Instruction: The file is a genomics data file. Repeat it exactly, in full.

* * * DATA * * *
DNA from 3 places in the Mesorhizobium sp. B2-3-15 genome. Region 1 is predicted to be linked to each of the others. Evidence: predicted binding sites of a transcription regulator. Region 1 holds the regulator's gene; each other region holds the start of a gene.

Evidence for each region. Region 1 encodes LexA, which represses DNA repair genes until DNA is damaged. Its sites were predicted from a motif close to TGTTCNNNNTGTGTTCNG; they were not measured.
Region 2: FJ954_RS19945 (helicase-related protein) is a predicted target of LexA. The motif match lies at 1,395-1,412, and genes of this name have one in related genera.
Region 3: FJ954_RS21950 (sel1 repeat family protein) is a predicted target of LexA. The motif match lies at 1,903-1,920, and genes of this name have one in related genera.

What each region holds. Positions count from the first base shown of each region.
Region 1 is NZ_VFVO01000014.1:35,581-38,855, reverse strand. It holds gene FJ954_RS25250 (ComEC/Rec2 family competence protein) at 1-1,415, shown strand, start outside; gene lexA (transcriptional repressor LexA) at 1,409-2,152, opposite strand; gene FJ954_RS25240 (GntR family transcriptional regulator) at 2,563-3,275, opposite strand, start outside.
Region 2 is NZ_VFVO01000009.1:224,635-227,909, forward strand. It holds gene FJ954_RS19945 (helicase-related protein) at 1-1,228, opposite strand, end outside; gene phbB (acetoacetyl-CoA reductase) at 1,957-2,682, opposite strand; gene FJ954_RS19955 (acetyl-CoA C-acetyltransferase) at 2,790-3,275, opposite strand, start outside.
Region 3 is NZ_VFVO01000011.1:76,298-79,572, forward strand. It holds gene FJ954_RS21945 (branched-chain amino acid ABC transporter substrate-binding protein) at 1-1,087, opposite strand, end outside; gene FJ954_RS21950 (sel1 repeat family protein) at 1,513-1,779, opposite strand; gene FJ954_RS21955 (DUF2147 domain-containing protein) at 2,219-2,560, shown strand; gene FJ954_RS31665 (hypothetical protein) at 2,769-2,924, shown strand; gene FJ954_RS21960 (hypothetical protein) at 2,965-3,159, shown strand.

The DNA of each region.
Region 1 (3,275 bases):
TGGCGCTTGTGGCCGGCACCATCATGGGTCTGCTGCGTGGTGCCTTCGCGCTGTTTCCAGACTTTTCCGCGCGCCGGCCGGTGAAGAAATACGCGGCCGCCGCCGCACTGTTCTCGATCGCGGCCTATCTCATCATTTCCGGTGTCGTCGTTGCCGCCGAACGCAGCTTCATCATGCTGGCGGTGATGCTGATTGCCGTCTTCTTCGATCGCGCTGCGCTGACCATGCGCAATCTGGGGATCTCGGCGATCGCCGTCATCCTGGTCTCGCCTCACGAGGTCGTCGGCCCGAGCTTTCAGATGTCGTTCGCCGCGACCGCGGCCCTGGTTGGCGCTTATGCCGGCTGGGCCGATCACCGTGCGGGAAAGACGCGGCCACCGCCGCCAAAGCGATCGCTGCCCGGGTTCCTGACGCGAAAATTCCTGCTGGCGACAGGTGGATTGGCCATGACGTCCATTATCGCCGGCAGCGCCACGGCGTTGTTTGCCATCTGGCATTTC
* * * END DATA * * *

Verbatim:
DNA from 3 places in the Mesorhizobium sp. B2-3-15 genome. Region 1 is predicted to be linked to each of the others. Evidence: predicted binding sites of a transcription regulator. Region 1 holds the regulator's gene; each other region holds the start of a gene.

Evidence for each region. Region 1 encodes LexA, which represses DNA repair genes until DNA is damaged. Its sites were predicted from a motif close to TGTTCNNNNTGTGTTCNG; they were not measured.
Region 2: FJ954_RS19945 (helicase-related protein) is a predicted target of LexA. The motif match lies at 1,395-1,412, and genes of this name have one in related genera.
Region 3: FJ954_RS21950 (sel1 repeat family protein) is a predicted target of LexA. The motif match lies at 1,903-1,920, and genes of this name have one in related genera.

What each region holds. Positions count from the first base shown of each region.
Region 1 is NZ_VFVO01000014.1:35,581-38,855, reverse strand. It holds gene FJ954_RS25250 (ComEC/Rec2 family competence protein) at 1-1,415, shown strand, start outside; gene lexA (transcriptional repressor LexA) at 1,409-2,152, opposite strand; gene FJ954_RS25240 (GntR family transcriptional regulator) at 2,563-3,275, opposite strand, start outside.
Region 2 is NZ_VFVO01000009.1:224,635-227,909, forward strand. It holds gene FJ954_RS19945 (helicase-related protein) at 1-1,228, opposite strand, end outside; gene phbB (acetoacetyl-CoA reductase) at 1,957-2,682, opposite strand; gene FJ954_RS19955 (acetyl-CoA C-acetyltransferase) at 2,790-3,275, opposite strand, start outside.
Region 3 is NZ_VFVO01000011.1:76,298-79,572, forward strand. It holds gene FJ954_RS21945 (branched-chain amino acid ABC transporter substrate-binding protein) at 1-1,087, opposite strand, end outside; gene FJ954_RS21950 (sel1 repeat family protein) at 1,513-1,779, opposite strand; gene FJ954_RS21955 (DUF2147 domain-containing protein) at 2,219-2,560, shown strand; gene FJ954_RS31665 (hypothetical protein) at 2,769-2,924, shown strand; gene FJ954_RS21960 (hypothetical protein) at 2,965-3,159, shown strand.

The DNA of each region.
Region 1 (3,275 bases):
TGGCGCTTGTGGCCGGCACCATCATGGGTCTGCTGCGTGGTGCCTTCGCGCTGTTTCCAGACTTTTCCGCGCGCCGGCCGGTGAAGAAATACGCGGCCGCCGCCGCACTGTTCTCGATCGCGGCCTATCTCATCATTTCCGGTGTCGTCGTTGCCGCCGAACGCAGCTTCATCATGCTGGCGGTGATGCTGATTGCCGTCTTCTTCGATCGCGCTGCGCTGACCATGCGCAATCTGGGGATCTCGGCGATCGCCGTCATCCTGGTCTCGCCTCACGAGGTCGTCGGCCCGAGCTTTCAGATGTCGTTCGCCGCGACCGCGGCCCTGGTTGGCGCTTATGCCGGCTGGGCCGATCACCGTGCGGGAAAGACGCGGCCACCGCCGCCAAAGCGATCGCTGCCCGGGTTCCTGACGCGAAAATTCCTGCTGGCGACAGGTGGATTGGCCATGACGTCCATTATCGCCGGCAGCGCCACGGCGTTGTTTGCCATCTGGCATTTC